For non-Newtonian fluids, the transients of I are calculated for sodium hyaluronate acid of 0.2 and 0.3% w/v concentrations, which are commonly used for ocular instillation. The initial values of Κ and n for these and all other shear-thinning fluids that are discussed in this paper are listed in Table 2. The solute quantity transients I(t) are plotted in Fig. 6a to c for these two fluids in solid lines after rescaling. The details of the rescaling will be given in the discussion section.
Bioavailability of Instilled Drugs
The bioavailability of timolol instilled as an eye drop is calculated for a variety of drop compositions including both Newtonian and non-Newtonian fluids and the bioavailability values are listed in Table 3.
There are three important time scales relevant to the drainage process; the duration of the blink phase, which is the duration of canaliculus compression tb (∼0.04 s), the time of the interblink period tib (∼6 s) and the time scale for achieving steady canaliculus deformation τ. Based on the relative magnitude of τ with respect to tb and tib, there are three different scenarios for the tear drainage. When the viscosity is <4.4 mPa · s, τs < tb and τs < tib and so the canaliculus radius can reach steady state during both the blink phase and the interblink phase. In this case, the canaliculus radius is uniform at the end of both the blink and the interblink phase, and Vinterblink and Vblink can be calculated from the steady state radii, and changing viscosity within this range will not change the drainage rate qdrainage. When the viscosity is larger than 4.4 mPa · s but smaller than 654 mPa · s, tb < τs < tib, and so the canaliculus radius cannot reach steady state during the blink phase but still can reach steady state during the interblink phase. In this case the canaliculus radius can still reach the same steady state and be uniform at the end of the interblink phase, but the canaliculus radius is not uniform at the end of the blink phase and Vblink need to be calculated by determining the position dependent radius at the end of the blink and then using Eq. 7. Increasing viscosity within this range will decrease the drainage rate, and this range is applicable to most of the high viscosity Newtonian fluids that are used for ocular instillation. When the viscosity is larger than 645 mPa · s, τs > tib > tb, and the canaliculus radius cannot reach steady state during both in the blink phase and the interblink phase. However at this high viscosity, the shearing to the ocular surface is likely to be high and may cause irritation. Therefore Newtonian fluids with viscosities higher than 645 mPa · s are not likely to be used for ocular instillation and are not considered in this study.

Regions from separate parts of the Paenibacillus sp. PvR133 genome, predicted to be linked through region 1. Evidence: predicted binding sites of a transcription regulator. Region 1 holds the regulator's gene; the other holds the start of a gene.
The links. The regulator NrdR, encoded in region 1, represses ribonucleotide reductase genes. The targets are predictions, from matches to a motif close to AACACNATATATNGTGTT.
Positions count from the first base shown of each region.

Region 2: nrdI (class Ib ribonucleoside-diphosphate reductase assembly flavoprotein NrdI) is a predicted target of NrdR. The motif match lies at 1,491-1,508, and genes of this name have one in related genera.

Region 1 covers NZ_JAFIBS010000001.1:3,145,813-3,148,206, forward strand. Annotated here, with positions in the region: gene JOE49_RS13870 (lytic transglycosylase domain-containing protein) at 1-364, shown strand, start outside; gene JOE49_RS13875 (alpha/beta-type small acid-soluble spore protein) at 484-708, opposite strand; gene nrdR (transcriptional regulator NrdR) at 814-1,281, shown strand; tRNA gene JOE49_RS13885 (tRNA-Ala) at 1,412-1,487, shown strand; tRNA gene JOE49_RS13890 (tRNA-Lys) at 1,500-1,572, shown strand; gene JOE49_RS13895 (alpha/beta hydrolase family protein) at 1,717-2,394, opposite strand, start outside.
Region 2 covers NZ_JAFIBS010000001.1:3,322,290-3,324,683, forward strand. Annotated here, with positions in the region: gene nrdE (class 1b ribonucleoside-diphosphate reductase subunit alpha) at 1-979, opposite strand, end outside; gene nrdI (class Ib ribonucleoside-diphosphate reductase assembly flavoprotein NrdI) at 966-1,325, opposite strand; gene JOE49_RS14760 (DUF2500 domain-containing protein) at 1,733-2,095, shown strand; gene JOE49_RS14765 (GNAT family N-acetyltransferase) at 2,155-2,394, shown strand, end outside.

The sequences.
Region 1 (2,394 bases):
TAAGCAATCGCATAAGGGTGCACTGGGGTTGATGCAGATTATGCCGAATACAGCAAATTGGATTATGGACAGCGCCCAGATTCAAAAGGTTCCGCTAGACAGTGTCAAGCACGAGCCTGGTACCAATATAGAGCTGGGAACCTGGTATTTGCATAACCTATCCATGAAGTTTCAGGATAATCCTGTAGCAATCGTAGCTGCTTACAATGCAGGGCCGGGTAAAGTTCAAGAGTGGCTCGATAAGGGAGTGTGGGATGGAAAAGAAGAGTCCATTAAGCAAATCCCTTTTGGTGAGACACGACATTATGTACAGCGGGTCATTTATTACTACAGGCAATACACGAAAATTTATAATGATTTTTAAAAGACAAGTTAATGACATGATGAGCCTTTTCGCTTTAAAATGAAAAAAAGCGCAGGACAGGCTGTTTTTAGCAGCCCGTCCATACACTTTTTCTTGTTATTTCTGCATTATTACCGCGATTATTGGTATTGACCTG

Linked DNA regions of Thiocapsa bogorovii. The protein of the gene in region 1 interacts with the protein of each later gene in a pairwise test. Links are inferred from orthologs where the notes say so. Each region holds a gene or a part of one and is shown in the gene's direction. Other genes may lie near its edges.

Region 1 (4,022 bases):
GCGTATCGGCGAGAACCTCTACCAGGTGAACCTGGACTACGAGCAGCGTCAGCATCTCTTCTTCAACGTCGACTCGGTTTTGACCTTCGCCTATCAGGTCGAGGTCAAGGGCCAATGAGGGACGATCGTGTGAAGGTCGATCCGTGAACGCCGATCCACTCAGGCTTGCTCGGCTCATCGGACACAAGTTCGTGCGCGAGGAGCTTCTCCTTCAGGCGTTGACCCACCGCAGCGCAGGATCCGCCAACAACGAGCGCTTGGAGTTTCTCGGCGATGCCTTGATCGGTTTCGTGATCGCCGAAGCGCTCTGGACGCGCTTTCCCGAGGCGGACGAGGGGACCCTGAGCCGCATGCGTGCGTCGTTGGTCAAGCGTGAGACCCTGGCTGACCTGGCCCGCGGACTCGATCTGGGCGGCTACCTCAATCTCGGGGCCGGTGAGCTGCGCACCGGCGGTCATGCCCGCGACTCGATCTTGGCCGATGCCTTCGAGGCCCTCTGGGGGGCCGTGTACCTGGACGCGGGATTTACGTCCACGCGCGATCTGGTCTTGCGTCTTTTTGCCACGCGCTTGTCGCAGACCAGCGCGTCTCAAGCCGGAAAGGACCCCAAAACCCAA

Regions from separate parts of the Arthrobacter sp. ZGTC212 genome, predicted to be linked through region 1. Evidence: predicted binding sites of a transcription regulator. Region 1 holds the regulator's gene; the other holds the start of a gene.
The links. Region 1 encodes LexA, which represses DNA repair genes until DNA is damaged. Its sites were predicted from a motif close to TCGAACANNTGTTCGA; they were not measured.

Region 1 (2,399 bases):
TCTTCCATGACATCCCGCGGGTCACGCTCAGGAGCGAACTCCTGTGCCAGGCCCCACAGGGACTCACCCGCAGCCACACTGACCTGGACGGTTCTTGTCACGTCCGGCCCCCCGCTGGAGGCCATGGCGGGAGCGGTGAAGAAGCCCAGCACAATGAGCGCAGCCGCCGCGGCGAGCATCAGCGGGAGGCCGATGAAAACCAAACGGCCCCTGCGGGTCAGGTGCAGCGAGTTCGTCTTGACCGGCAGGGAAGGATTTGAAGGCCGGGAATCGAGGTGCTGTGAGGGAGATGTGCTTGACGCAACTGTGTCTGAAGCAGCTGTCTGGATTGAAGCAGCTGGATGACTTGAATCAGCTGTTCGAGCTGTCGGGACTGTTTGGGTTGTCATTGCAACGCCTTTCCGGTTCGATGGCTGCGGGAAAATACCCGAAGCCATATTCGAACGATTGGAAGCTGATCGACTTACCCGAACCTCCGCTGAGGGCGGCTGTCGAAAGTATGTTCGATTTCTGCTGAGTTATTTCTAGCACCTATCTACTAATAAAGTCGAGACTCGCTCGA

Since drainage rates through canaliculi are not typically measured, it is not possible to compare the predictions with experiments. It is noted that the data shown in Fig. 1 has three distinct regions. In the first region (μ < 4.4 mPa · s), there is no effect of viscosity on drainage rates. In the second region (4.4 < μ < 100 mPa · s), the viscosity has the maximum impact on the drainage. In the last region (μ > 100 mPa · s), the effect of viscosity on drainage rates becomes small. These trends qualitatively agree with observations noted in literature. Also, the data in Fig. 1 suggests that it may be best to use eye drops with a viscosity of about 100 mPa · s to increase the retention time, and yet not cause damage to ocular epithelia due to excessive shear during blinking.